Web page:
Aug 3 (Reuters) – Australia’s 2011/12 wheat crop is suffering from cold dry weather in the key eastern grain producing state of New South Wales, which may cut output, the Commonwealth Bank of Australia said in a report on Wednesday.
Offsetting the deteriorating outlook in New South Wales is an improved outlook for Western Australia, typically the biggest grain exporting state in the world’s fourth-biggest wheat shipper.
"(We have) seen an improvement in production conditions in Western Australia which is positive," the report said.
The bank’s agricultural commodities strategist Luke Mathews is keeping his forecast of a 24.3 million tonnes 2011/12 wheat harvest, made in May, but may adjust it following visits to crop growing areas this month.
The forecast is line with other private forecasts but sits below the government’s chief commodities forecaster’s estimate of a 26.2 million tonnes crop for 2011/12, just below its estimate of a record 26.3 million tonnes crop last season.
In 2010/11, the harvest was boosted by rain in eastern states that increased yields at the expense of quality and offset a large drop in the Western Australian harvest due to drought.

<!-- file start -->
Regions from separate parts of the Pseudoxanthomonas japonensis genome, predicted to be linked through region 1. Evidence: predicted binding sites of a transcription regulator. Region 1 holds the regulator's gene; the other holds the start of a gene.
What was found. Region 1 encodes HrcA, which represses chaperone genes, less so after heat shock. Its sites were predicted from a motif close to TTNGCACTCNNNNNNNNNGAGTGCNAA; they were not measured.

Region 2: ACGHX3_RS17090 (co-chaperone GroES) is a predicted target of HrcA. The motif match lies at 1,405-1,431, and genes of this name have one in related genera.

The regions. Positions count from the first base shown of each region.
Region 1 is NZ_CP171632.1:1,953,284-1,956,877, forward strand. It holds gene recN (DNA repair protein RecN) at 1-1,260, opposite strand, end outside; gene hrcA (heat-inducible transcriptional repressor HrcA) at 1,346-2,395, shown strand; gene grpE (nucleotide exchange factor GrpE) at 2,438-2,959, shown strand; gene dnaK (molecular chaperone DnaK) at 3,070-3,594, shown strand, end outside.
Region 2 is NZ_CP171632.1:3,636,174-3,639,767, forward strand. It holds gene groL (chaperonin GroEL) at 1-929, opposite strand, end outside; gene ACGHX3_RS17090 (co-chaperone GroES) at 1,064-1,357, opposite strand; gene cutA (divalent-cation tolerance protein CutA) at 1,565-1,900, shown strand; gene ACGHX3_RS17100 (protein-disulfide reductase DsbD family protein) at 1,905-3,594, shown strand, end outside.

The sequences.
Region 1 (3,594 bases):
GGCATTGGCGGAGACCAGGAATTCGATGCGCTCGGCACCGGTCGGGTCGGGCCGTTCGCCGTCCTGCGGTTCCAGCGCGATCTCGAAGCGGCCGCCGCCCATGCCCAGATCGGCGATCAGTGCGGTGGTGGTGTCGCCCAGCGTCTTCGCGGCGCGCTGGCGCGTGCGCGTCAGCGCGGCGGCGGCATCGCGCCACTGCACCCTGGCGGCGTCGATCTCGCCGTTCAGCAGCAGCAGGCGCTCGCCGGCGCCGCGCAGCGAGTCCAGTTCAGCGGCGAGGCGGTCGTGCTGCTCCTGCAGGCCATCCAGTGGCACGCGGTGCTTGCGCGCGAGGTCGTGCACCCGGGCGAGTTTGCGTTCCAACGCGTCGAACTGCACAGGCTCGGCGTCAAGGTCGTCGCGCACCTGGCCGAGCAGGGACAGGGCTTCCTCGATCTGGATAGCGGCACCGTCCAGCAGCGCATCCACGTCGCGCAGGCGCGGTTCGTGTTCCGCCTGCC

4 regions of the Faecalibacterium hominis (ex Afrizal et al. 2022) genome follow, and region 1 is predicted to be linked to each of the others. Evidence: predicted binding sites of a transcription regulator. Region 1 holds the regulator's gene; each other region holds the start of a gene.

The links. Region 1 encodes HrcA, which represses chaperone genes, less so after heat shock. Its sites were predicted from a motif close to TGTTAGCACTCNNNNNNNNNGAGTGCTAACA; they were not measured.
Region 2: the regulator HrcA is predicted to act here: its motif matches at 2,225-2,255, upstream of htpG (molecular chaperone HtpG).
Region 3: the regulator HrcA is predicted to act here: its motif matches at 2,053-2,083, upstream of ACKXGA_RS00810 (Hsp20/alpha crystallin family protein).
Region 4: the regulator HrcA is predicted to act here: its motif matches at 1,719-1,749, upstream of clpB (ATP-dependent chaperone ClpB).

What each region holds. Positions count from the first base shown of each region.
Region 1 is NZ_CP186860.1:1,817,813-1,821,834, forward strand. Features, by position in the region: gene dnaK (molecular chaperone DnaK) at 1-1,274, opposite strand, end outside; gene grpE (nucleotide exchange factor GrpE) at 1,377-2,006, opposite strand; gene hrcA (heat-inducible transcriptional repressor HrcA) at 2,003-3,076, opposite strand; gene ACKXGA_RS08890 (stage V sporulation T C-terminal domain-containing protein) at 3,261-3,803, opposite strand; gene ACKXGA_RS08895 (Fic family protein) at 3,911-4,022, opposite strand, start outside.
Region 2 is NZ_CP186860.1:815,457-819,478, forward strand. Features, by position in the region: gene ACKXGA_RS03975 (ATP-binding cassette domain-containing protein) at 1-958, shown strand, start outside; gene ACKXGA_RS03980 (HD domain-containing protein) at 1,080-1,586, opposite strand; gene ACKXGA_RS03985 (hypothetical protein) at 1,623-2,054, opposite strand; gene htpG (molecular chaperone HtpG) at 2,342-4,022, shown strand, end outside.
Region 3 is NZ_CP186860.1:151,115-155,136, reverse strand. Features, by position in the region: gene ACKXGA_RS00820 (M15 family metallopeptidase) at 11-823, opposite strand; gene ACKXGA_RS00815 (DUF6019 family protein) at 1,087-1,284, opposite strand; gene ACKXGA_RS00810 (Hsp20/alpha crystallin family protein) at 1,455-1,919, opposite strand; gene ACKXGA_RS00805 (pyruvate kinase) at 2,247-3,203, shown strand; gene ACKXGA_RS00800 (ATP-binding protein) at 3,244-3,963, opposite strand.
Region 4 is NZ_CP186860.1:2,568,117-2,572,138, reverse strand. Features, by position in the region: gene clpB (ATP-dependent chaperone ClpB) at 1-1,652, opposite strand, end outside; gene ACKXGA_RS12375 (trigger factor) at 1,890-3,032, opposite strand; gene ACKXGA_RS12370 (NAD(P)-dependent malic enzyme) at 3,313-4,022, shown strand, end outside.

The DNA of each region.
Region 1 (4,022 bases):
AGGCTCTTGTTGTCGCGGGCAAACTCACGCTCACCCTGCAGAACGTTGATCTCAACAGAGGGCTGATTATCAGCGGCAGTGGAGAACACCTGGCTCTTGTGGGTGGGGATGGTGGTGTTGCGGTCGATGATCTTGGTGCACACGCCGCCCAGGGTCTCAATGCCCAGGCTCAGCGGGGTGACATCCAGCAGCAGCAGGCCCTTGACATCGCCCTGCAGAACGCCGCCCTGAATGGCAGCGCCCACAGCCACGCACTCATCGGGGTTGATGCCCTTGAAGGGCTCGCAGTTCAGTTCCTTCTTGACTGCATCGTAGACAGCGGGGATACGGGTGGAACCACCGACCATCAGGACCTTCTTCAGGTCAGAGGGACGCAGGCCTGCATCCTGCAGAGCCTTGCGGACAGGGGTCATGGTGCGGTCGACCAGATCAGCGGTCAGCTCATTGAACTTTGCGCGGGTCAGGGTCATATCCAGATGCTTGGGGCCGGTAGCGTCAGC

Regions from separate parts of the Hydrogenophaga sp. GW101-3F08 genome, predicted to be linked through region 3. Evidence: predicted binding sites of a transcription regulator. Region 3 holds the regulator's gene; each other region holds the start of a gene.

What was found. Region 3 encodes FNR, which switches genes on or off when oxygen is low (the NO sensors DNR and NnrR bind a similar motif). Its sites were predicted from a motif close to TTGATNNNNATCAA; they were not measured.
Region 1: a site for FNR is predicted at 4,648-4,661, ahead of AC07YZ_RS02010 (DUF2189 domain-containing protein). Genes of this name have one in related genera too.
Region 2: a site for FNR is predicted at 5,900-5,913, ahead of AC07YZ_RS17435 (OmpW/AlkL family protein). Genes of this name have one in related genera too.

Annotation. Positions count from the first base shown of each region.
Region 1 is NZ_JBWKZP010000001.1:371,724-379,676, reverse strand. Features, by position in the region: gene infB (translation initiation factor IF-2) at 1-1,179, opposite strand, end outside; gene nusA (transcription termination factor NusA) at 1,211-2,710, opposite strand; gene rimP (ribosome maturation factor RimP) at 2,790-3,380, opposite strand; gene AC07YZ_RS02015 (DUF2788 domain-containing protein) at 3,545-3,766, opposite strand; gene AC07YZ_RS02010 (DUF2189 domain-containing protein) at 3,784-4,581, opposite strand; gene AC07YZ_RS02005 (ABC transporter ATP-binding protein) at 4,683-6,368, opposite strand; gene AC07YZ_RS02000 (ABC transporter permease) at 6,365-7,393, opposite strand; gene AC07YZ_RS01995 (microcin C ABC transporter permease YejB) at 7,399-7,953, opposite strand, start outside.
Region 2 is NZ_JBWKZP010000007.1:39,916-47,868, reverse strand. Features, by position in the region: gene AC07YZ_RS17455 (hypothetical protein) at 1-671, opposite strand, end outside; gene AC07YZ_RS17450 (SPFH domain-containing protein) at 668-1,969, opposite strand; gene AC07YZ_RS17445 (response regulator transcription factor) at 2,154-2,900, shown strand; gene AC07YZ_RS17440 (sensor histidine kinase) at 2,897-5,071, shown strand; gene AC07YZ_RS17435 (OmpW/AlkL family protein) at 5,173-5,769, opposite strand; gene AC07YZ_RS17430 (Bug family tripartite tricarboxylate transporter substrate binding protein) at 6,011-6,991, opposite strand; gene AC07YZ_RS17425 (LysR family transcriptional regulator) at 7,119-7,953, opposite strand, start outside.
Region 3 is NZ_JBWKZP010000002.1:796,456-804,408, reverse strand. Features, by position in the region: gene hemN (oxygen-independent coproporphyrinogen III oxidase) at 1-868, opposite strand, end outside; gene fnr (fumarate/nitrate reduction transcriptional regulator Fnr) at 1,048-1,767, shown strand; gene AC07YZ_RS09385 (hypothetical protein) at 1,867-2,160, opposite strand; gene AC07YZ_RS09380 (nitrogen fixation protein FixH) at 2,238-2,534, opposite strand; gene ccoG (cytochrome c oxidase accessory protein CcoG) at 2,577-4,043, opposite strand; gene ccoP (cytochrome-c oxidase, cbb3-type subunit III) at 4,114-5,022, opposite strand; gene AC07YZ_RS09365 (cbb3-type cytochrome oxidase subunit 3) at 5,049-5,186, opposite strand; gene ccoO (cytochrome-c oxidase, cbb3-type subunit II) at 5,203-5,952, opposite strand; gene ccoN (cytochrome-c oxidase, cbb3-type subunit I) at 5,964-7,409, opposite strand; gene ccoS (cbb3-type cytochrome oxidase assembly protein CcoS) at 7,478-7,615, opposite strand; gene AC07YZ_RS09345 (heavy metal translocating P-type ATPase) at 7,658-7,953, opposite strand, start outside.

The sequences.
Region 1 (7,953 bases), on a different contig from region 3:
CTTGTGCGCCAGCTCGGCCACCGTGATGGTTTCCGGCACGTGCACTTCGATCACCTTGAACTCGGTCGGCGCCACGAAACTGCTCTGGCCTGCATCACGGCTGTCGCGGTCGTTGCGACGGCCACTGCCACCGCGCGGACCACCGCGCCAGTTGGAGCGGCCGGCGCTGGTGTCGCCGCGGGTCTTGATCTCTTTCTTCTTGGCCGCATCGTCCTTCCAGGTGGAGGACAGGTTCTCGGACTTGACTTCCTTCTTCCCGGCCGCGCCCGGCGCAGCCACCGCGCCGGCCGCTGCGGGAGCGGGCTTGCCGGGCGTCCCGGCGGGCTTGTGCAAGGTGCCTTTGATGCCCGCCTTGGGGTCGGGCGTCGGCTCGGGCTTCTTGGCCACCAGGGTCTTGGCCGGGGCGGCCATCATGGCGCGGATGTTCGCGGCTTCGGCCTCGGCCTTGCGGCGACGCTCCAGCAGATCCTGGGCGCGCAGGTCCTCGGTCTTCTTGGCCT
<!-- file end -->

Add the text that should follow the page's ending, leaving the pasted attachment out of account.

The Commonwealth Bank’s June quarter agribusiness index, which measures 15 rural-dependent companies’ share price performances, under-performed the Australian Stock Exchange’s S&P/ASX 200 index for the second straight quarter.
The poor second-quarter performance was largely due to a ban on live cattle exports to Indonesia. The ban was imposed over concerns that some Indonesian abattoirs were inflecting unnecessary stress and pain on cattle being slaughtered.
The trade is resuming following stringent conditions on the way cattle are treated from farm to Indonesian slaughter houses.
In the second quarter, the bank’s agribusiness index fell 14.0 per cent compared to a 3.7 drop in the Australian Stock Exchange’s S&P/ASX 200.
In the first quarter, the bank’s agribusiness index under performed the S&P/ASX 200 due to flooding and a devastating cyclone in the north-eastern tropical state Queensland.
Still, the index returned a 3.1 percent gain for the quarter compared with a 3.2 percent rise for the S&P/ASX 200.
Despite setbacks, the bank’s remains positive about the near-term future
"Grain prices are expected to remain above historic averages through 2011/2012 as a result of tight supplies," said Brendan White, the bank’s top agribusiness executive.
He was also confident about Australia’s cotton industry which in 2011/12 is expecting record production for the second straight year.
"Confidence among our primary producers will be particularly important moving forwards, as it will hopefully lead to greater levels of investment in the sector to take advantage of more favourable moisture profiles and anticipated higher yields, particularly in the cotton industry," said White.